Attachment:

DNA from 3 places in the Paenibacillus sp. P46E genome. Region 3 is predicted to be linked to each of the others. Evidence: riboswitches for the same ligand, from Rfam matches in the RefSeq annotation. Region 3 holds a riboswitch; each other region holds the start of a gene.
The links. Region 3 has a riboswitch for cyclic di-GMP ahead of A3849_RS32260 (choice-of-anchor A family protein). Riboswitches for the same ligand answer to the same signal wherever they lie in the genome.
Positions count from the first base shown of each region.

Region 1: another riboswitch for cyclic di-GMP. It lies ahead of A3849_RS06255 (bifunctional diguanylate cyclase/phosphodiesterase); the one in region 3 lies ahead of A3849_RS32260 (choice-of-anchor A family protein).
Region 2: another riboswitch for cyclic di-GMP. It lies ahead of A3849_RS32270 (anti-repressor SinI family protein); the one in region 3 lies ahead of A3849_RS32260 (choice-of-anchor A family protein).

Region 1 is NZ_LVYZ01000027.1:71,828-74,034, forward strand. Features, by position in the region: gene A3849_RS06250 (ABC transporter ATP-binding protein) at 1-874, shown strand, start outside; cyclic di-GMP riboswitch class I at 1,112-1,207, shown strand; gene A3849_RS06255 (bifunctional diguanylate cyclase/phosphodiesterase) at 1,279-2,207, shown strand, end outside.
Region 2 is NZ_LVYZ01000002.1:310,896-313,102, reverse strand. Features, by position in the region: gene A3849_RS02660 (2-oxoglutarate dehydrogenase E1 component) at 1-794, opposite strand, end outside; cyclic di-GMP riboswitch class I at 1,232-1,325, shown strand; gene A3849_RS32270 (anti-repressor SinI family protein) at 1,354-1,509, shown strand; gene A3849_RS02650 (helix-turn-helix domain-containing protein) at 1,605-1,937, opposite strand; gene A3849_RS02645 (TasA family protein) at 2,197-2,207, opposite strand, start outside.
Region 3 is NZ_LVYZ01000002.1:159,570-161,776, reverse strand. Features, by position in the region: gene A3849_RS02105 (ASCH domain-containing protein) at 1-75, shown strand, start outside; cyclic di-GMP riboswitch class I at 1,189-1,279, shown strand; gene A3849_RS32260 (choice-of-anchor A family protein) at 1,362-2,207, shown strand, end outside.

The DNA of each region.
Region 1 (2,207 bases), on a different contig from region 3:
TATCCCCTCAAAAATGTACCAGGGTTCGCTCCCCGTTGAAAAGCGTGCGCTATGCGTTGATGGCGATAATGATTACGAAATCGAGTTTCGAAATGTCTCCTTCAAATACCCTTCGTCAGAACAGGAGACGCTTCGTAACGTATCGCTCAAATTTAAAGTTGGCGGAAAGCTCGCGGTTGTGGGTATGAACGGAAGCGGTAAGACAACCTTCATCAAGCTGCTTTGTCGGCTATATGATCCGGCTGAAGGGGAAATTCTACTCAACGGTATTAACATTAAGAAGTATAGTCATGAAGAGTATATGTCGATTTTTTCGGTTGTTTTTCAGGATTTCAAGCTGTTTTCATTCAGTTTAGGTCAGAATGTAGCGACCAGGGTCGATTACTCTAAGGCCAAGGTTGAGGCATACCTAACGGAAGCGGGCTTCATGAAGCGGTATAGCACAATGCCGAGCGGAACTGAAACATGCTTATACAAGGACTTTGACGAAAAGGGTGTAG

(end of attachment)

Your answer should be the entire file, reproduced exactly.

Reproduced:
DNA from 3 places in the Paenibacillus sp. P46E genome. Region 3 is predicted to be linked to each of the others. Evidence: riboswitches for the same ligand, from Rfam matches in the RefSeq annotation. Region 3 holds a riboswitch; each other region holds the start of a gene.
The links. Region 3 has a riboswitch for cyclic di-GMP ahead of A3849_RS32260 (choice-of-anchor A family protein). Riboswitches for the same ligand answer to the same signal wherever they lie in the genome.
Positions count from the first base shown of each region.

Region 1: another riboswitch for cyclic di-GMP. It lies ahead of A3849_RS06255 (bifunctional diguanylate cyclase/phosphodiesterase); the one in region 3 lies ahead of A3849_RS32260 (choice-of-anchor A family protein).
Region 2: another riboswitch for cyclic di-GMP. It lies ahead of A3849_RS32270 (anti-repressor SinI family protein); the one in region 3 lies ahead of A3849_RS32260 (choice-of-anchor A family protein).

Region 1 is NZ_LVYZ01000027.1:71,828-74,034, forward strand. Features, by position in the region: gene A3849_RS06250 (ABC transporter ATP-binding protein) at 1-874, shown strand, start outside; cyclic di-GMP riboswitch class I at 1,112-1,207, shown strand; gene A3849_RS06255 (bifunctional diguanylate cyclase/phosphodiesterase) at 1,279-2,207, shown strand, end outside.
Region 2 is NZ_LVYZ01000002.1:310,896-313,102, reverse strand. Features, by position in the region: gene A3849_RS02660 (2-oxoglutarate dehydrogenase E1 component) at 1-794, opposite strand, end outside; cyclic di-GMP riboswitch class I at 1,232-1,325, shown strand; gene A3849_RS32270 (anti-repressor SinI family protein) at 1,354-1,509, shown strand; gene A3849_RS02650 (helix-turn-helix domain-containing protein) at 1,605-1,937, opposite strand; gene A3849_RS02645 (TasA family protein) at 2,197-2,207, opposite strand, start outside.
Region 3 is NZ_LVYZ01000002.1:159,570-161,776, reverse strand. Features, by position in the region: gene A3849_RS02105 (ASCH domain-containing protein) at 1-75, shown strand, start outside; cyclic di-GMP riboswitch class I at 1,189-1,279, shown strand; gene A3849_RS32260 (choice-of-anchor A family protein) at 1,362-2,207, shown strand, end outside.

The DNA of each region.
Region 1 (2,207 bases), on a different contig from region 3:
TATCCCCTCAAAAATGTACCAGGGTTCGCTCCCCGTTGAAAAGCGTGCGCTATGCGTTGATGGCGATAATGATTACGAAATCGAGTTTCGAAATGTCTCCTTCAAATACCCTTCGTCAGAACAGGAGACGCTTCGTAACGTATCGCTCAAATTTAAAGTTGGCGGAAAGCTCGCGGTTGTGGGTATGAACGGAAGCGGTAAGACAACCTTCATCAAGCTGCTTTGTCGGCTATATGATCCGGCTGAAGGGGAAATTCTACTCAACGGTATTAACATTAAGAAGTATAGTCATGAAGAGTATATGTCGATTTTTTCGGTTGTTTTTCAGGATTTCAAGCTGTTTTCATTCAGTTTAGGTCAGAATGTAGCGACCAGGGTCGATTACTCTAAGGCCAAGGTTGAGGCATACCTAACGGAAGCGGGCTTCATGAAGCGGTATAGCACAATGCCGAGCGGAACTGAAACATGCTTATACAAGGACTTTGACGAAAAGGGTGTAG